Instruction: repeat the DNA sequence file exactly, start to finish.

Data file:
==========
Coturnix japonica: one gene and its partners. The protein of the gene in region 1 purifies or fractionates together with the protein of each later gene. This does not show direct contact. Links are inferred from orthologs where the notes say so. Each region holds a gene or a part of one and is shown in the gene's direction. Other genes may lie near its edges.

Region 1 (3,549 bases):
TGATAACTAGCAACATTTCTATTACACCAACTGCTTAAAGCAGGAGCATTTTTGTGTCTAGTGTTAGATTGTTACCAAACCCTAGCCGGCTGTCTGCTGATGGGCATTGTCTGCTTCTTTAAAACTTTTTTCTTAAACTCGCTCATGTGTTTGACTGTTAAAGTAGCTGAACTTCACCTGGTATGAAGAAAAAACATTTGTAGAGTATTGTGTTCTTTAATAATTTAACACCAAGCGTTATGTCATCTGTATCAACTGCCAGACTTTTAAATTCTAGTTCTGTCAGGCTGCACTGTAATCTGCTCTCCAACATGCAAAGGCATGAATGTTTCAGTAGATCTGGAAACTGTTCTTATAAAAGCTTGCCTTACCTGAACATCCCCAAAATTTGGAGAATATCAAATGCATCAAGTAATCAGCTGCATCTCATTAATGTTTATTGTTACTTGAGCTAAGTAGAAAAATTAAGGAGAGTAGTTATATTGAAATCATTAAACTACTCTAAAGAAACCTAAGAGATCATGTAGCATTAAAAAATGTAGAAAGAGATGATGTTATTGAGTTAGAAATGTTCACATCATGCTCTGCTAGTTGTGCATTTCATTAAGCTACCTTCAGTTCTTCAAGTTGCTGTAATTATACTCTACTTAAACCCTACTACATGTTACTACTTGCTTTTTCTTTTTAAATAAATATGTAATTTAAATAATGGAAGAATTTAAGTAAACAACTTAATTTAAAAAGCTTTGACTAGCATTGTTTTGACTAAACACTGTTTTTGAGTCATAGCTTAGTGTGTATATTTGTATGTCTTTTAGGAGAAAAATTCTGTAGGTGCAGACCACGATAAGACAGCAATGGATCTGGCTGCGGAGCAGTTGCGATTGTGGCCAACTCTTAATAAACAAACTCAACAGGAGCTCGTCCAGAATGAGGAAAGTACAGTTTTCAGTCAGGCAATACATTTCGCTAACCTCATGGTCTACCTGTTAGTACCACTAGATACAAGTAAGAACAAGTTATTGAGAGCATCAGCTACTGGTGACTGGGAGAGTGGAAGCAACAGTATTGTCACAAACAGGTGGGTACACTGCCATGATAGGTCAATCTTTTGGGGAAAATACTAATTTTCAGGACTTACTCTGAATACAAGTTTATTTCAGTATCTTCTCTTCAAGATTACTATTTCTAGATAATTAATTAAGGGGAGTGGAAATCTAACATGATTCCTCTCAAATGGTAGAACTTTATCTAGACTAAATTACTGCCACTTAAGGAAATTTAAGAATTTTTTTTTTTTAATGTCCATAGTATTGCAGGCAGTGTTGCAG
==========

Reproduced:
Coturnix japonica: one gene and its partners. The protein of the gene in region 1 purifies or fractionates together with the protein of each later gene. This does not show direct contact. Links are inferred from orthologs where the notes say so. Each region holds a gene or a part of one and is shown in the gene's direction. Other genes may lie near its edges.

Region 1 (3,549 bases):
TGATAACTAGCAACATTTCTATTACACCAACTGCTTAAAGCAGGAGCATTTTTGTGTCTAGTGTTAGATTGTTACCAAACCCTAGCCGGCTGTCTGCTGATGGGCATTGTCTGCTTCTTTAAAACTTTTTTCTTAAACTCGCTCATGTGTTTGACTGTTAAAGTAGCTGAACTTCACCTGGTATGAAGAAAAAACATTTGTAGAGTATTGTGTTCTTTAATAATTTAACACCAAGCGTTATGTCATCTGTATCAACTGCCAGACTTTTAAATTCTAGTTCTGTCAGGCTGCACTGTAATCTGCTCTCCAACATGCAAAGGCATGAATGTTTCAGTAGATCTGGAAACTGTTCTTATAAAAGCTTGCCTTACCTGAACATCCCCAAAATTTGGAGAATATCAAATGCATCAAGTAATCAGCTGCATCTCATTAATGTTTATTGTTACTTGAGCTAAGTAGAAAAATTAAGGAGAGTAGTTATATTGAAATCATTAAACTACTCTAAAGAAACCTAAGAGATCATGTAGCATTAAAAAATGTAGAAAGAGATGATGTTATTGAGTTAGAAATGTTCACATCATGCTCTGCTAGTTGTGCATTTCATTAAGCTACCTTCAGTTCTTCAAGTTGCTGTAATTATACTCTACTTAAACCCTACTACATGTTACTACTTGCTTTTTCTTTTTAAATAAATATGTAATTTAAATAATGGAAGAATTTAAGTAAACAACTTAATTTAAAAAGCTTTGACTAGCATTGTTTTGACTAAACACTGTTTTTGAGTCATAGCTTAGTGTGTATATTTGTATGTCTTTTAGGAGAAAAATTCTGTAGGTGCAGACCACGATAAGACAGCAATGGATCTGGCTGCGGAGCAGTTGCGATTGTGGCCAACTCTTAATAAACAAACTCAACAGGAGCTCGTCCAGAATGAGGAAAGTACAGTTTTCAGTCAGGCAATACATTTCGCTAACCTCATGGTCTACCTGTTAGTACCACTAGATACAAGTAAGAACAAGTTATTGAGAGCATCAGCTACTGGTGACTGGGAGAGTGGAAGCAACAGTATTGTCACAAACAGGTGGGTACACTGCCATGATAGGTCAATCTTTTGGGGAAAATACTAATTTTCAGGACTTACTCTGAATACAAGTTTATTTCAGTATCTTCTCTTCAAGATTACTATTTCTAGATAATTAATTAAGGGGAGTGGAAATCTAACATGATTCCTCTCAAATGGTAGAACTTTATCTAGACTAAATTACTGCCACTTAAGGAAATTTAAGAATTTTTTTTTTTTAATGTCCATAGTATTGCAGGCAGTGTTGCAG